DOCUMENTARY EXPOSING CHICAGO YOUTH HOMELESSNESS BEGINS ONE WEEK RUN AT GENE SISKEL FILM CENTER SEPTEMBER 12th

DOCUMENTARY EXPOSING CHICAGO YOUTH HOMELESSNESS BEGINS ONE WEEK RUN AT GENE SISKEL FILM CENTER SEPTEMBER 12th

Kartemquin films has a history of telling compelling stories about the people who sometimes are hidden in our society. They connect with filmmakers who create lasting characters and unforgettable images .  They continue that tradition with the release of "The Homestretch".

The Moving film tells story of 3 Illinois teens among the estimated 54,000 trying to survive each night in the city (20,000 in Chicago), and the estimated 1.7 million nationwide in the growing homeless youth crisis produced and directed by Anne de Mare and Kirsten Kelly, will have its theatrical premiere run at the Gene Siskel Film Center at the Art Institute of Chicago from September 12th - 18th.

Shot over the course of five years with unprecedented access into the Chicago Public Schools, The Night Ministry’s The Crib emergency youth shelter, and Teen Living Programs’ Belfort House, The Homestretch follows three teens—Roque, Kasey and Anthony-- through a complex and haunting Chicago landscape of couch-hopping, emergency shelters, makeshift homes, and a school system that is struggling to cope with this crisis. In one scene, emergency shelter beds are meted out via a lottery.

“It is our hope that, through the deeply personal journeys of Kasey, Anthony and Roque, this film can shine a much needed light on one of the most hidden and exploited populations in America – unaccompanied homeless youth,” said co-directors/producers Anne De Mare and Kirsten Kelly. “As a character says in the the film, we want people to understand that, "[Homelessness is] a situation. It's not who you are."

Many of the screenings at Gene Siskel Film Center will be co-presented by Chicago homeless services organizations at the frontlines of addressing the city’s youth homelessness crisis. The filmmakers have an ambitious audience engagement plan designed to raise local, statewide and national  awareness of the situation.The Illinois Board of Education reports that over 54,000 children and youth are currently homeless (20,000 in Chicago) and that number is rising.

A co-production of Chicago’s Kartemquin Films (makers of 2014’s most acclaimed documentary, Life Itself, about Roger Ebert) and New York’s Spargel Productions (Asparagus! Stalking the American Life), The Homestretch received high praise earlier in 2014 at Toronto’s Hot Docs International Festival, the Human Rights Watch Film Festival in New York, and AFI Docs Festival in Washington DC, is now coming home for its first theatrical showings before a nationwide tour this fall and winter, and a PBS broadcast in 2015.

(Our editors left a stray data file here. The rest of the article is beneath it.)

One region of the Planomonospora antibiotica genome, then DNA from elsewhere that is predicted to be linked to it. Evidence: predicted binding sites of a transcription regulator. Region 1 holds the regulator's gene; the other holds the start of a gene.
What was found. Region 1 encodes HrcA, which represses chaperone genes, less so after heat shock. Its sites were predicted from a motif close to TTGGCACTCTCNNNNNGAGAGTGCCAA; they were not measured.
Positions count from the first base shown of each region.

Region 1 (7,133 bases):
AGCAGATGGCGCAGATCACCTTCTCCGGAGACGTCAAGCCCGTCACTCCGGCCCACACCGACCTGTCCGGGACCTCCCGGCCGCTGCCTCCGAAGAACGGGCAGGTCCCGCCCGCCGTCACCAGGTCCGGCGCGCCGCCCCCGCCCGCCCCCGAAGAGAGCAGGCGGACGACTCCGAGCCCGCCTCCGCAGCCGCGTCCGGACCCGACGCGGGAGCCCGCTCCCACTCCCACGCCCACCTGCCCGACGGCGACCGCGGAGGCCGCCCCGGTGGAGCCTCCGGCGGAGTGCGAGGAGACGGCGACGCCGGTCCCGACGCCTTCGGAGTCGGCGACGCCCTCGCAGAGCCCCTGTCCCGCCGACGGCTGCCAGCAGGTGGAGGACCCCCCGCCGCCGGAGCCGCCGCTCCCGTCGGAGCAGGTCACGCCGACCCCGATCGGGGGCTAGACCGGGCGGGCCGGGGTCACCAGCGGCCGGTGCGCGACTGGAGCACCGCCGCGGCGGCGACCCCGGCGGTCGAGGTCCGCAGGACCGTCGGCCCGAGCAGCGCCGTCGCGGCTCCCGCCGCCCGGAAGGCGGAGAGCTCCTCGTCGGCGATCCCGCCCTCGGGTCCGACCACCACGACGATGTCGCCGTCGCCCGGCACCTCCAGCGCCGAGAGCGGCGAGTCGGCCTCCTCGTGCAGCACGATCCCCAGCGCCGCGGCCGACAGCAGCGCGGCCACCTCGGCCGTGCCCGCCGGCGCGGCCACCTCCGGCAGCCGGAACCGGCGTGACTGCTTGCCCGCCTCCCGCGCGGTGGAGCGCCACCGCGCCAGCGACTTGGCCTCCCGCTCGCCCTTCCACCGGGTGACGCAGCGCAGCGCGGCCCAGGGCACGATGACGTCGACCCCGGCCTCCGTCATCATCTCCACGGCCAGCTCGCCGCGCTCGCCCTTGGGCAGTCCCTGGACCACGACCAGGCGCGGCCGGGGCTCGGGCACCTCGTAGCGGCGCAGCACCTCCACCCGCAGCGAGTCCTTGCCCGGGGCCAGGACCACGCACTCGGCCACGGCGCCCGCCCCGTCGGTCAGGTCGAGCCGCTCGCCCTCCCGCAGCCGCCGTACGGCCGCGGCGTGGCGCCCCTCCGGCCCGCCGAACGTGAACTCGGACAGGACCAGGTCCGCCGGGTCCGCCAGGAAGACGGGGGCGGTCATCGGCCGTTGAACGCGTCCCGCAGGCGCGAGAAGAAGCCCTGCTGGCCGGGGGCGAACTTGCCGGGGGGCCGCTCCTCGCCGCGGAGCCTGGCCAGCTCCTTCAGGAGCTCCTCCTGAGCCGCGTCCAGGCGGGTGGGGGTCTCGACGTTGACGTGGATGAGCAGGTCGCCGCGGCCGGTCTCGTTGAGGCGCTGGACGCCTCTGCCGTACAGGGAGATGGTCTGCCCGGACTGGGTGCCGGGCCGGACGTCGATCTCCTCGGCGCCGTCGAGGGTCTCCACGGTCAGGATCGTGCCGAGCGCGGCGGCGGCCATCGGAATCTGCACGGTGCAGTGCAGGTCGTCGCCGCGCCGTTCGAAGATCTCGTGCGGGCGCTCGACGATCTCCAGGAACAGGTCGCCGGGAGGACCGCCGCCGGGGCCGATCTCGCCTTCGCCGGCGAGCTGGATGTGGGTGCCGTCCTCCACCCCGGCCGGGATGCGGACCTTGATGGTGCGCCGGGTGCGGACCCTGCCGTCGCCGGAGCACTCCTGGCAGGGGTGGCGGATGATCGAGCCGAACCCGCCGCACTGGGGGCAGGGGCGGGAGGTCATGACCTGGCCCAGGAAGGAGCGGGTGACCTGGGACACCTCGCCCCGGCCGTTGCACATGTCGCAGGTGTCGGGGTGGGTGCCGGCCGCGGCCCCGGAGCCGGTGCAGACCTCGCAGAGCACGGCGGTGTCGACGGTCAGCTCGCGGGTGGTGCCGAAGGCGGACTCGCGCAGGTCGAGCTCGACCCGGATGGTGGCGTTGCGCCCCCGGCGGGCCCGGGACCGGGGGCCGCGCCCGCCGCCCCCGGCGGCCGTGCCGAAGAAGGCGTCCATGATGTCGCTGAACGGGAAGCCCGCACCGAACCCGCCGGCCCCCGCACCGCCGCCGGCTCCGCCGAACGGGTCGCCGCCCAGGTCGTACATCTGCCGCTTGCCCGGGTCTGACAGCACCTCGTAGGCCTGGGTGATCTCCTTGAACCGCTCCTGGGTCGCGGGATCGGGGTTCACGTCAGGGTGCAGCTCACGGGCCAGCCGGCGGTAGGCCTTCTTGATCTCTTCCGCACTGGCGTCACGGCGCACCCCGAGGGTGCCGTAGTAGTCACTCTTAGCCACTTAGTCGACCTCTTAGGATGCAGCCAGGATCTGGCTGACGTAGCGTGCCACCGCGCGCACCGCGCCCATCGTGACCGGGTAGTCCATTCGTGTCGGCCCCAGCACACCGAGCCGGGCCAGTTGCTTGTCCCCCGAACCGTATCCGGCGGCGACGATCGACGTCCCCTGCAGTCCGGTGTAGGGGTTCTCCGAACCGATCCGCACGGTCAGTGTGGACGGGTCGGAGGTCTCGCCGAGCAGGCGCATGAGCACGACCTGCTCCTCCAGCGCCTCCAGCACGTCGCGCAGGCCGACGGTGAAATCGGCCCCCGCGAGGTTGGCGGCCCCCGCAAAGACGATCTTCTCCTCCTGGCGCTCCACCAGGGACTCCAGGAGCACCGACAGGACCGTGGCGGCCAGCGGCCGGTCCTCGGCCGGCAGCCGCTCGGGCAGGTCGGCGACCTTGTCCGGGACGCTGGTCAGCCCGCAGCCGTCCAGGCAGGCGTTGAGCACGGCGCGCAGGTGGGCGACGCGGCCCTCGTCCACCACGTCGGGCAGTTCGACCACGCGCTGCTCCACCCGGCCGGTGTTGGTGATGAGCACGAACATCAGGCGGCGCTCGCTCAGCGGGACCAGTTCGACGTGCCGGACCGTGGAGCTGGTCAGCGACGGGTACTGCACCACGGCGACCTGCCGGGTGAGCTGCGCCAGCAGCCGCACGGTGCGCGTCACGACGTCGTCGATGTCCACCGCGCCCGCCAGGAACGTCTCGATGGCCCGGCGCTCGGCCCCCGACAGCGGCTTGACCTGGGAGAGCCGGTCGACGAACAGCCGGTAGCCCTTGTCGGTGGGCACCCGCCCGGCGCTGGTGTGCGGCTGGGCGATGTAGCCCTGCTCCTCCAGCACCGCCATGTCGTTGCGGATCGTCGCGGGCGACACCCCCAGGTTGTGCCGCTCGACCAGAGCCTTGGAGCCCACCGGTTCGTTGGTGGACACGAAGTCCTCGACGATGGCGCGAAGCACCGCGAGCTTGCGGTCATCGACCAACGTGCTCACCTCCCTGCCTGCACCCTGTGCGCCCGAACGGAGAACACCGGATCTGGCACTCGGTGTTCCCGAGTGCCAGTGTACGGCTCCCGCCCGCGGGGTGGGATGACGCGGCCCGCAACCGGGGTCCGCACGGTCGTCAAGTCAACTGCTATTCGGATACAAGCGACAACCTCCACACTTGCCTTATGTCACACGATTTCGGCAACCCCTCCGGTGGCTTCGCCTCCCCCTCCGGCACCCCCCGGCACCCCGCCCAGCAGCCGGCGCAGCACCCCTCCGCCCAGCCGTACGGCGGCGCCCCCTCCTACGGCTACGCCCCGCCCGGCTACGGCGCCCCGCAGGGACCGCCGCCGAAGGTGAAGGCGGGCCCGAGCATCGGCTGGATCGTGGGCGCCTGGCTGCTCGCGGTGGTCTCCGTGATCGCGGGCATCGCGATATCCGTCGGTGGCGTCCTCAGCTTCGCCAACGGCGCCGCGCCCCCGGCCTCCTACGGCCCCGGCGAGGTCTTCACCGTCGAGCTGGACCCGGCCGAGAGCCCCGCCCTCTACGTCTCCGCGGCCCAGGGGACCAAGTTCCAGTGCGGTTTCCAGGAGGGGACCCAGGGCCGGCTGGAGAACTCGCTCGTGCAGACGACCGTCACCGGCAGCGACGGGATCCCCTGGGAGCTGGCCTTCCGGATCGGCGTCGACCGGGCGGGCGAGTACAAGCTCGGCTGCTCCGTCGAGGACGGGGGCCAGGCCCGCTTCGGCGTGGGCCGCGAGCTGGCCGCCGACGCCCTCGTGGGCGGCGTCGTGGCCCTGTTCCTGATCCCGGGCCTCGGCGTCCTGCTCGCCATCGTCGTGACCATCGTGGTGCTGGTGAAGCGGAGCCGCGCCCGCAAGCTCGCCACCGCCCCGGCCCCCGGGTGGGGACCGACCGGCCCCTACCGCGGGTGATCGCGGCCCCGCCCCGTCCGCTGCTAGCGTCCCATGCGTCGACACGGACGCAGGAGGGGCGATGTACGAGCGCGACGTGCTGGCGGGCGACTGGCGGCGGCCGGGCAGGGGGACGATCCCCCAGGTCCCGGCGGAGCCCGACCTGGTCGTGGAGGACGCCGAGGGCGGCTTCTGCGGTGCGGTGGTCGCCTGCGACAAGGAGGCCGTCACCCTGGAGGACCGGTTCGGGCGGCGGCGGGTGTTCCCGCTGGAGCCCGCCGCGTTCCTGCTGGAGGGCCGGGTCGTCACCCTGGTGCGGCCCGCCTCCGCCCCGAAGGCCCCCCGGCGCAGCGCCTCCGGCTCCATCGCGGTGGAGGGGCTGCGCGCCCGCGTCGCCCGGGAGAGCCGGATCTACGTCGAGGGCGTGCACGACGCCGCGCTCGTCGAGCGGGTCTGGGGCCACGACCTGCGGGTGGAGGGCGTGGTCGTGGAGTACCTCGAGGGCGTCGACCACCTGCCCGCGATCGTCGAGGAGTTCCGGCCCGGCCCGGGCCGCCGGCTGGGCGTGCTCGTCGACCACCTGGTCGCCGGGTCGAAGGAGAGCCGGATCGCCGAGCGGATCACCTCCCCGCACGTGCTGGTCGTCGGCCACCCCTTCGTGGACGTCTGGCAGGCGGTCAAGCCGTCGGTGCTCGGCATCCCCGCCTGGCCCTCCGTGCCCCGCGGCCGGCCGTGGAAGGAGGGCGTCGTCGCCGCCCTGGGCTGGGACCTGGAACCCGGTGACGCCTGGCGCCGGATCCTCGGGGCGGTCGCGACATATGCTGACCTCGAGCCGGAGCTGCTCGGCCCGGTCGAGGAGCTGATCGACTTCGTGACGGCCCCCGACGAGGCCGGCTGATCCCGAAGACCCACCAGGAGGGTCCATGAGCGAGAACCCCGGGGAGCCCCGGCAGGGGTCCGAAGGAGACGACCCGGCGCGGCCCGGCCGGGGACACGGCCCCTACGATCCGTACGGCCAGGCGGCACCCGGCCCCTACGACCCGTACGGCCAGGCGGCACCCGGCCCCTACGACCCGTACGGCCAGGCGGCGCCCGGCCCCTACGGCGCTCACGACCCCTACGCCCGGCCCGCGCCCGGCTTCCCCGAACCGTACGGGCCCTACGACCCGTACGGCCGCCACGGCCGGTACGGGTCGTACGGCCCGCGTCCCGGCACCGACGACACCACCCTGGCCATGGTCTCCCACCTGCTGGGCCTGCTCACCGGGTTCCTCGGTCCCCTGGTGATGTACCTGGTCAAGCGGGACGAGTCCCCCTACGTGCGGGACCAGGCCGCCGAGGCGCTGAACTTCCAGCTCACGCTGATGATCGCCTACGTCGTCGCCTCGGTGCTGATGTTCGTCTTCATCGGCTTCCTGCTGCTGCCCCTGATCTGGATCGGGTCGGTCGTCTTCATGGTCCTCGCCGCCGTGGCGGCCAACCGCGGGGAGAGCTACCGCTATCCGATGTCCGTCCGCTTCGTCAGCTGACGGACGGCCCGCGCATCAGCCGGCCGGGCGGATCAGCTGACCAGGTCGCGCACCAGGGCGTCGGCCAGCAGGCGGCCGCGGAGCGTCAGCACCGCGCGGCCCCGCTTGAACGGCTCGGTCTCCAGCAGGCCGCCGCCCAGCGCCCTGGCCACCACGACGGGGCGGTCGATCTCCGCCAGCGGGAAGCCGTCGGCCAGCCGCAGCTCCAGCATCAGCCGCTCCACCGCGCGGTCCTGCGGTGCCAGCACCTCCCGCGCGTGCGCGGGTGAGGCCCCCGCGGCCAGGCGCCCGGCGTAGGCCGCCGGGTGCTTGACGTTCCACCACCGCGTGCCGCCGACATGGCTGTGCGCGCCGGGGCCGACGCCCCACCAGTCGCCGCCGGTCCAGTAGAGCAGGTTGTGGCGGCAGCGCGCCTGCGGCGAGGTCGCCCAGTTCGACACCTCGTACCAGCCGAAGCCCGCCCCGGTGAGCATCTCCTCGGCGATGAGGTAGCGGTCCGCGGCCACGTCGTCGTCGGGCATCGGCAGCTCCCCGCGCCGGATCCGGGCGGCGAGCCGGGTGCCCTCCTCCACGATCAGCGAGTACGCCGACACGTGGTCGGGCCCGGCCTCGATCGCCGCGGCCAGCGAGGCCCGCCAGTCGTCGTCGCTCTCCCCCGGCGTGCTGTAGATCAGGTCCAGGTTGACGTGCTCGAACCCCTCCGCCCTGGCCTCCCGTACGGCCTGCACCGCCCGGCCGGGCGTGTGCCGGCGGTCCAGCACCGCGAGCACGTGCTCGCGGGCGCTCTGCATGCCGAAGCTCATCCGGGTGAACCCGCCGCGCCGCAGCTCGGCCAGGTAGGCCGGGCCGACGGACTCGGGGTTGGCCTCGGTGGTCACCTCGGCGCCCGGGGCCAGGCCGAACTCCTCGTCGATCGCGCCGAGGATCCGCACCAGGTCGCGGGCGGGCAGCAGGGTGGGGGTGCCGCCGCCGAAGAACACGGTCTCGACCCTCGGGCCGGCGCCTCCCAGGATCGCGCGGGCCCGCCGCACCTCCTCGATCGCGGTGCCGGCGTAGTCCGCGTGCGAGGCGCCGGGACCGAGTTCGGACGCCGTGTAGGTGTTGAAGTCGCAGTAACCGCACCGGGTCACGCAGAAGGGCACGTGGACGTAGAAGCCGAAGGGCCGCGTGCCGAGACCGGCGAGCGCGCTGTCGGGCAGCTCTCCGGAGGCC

The subjects of the film will be present at multiple screenings through the week. The director/producers, editor Leslie Simmer, executive producers Justine Nagan and Gordon Quinn of Kartemquin Films, and executive producer Andrew W. Schwertfeger will attend the opening night on Friday, September 12th.

“We are also delighted to bring our films to our home town audience, but especially so when the subject matter is so directly focused on Chicago, “ said Justine Nagan, Kartemquin Films executive director. “The Homestretch is in the heartbreaking yet inspiring tradition of our films like The Interrupters, and will hopefully have just as much of an impact on attitudes and policy.”

Filmmakers Kirsten Kelly and Anne de Mare began production on The Homestretch in 2010 after Kelly realized a young person in a theater production she was working on with Chicago Public Schools and Chicago Shakespeare Theater was homeless. Upon further investigation, they found that 19,000 kids in Chicago Public Schools were listed in the CPS homeless education program, officially titled “Students in Temporary Living Situations.” But they soon discovered that this number was not comprehensive as many teens do not want to be identified as homeless and do not ask for help. An estimated 1.6 million children and youth across the U.S. face obstacles of homelessness last year, and up to 40% of these youth identify as LGBT.

 Initial funding for the film was provided by the John D. and Catherine T. MacArthur Foundation, The Sundance Institute Documentary Film Program, Bertha Fund, Chicago Community Trust, Pierce Family Foundation, Polk Bros. Foundation and Chicken & Egg Pictures, and through a successful Kickstarter campaign. Independent Television Service (ITVS)  and the Corporation for Public Broadcasting’s American Graduate Initiative recently signed on as Executive Producers.

For Tickets  http://www.siskelfilmcenter.org/homestretch

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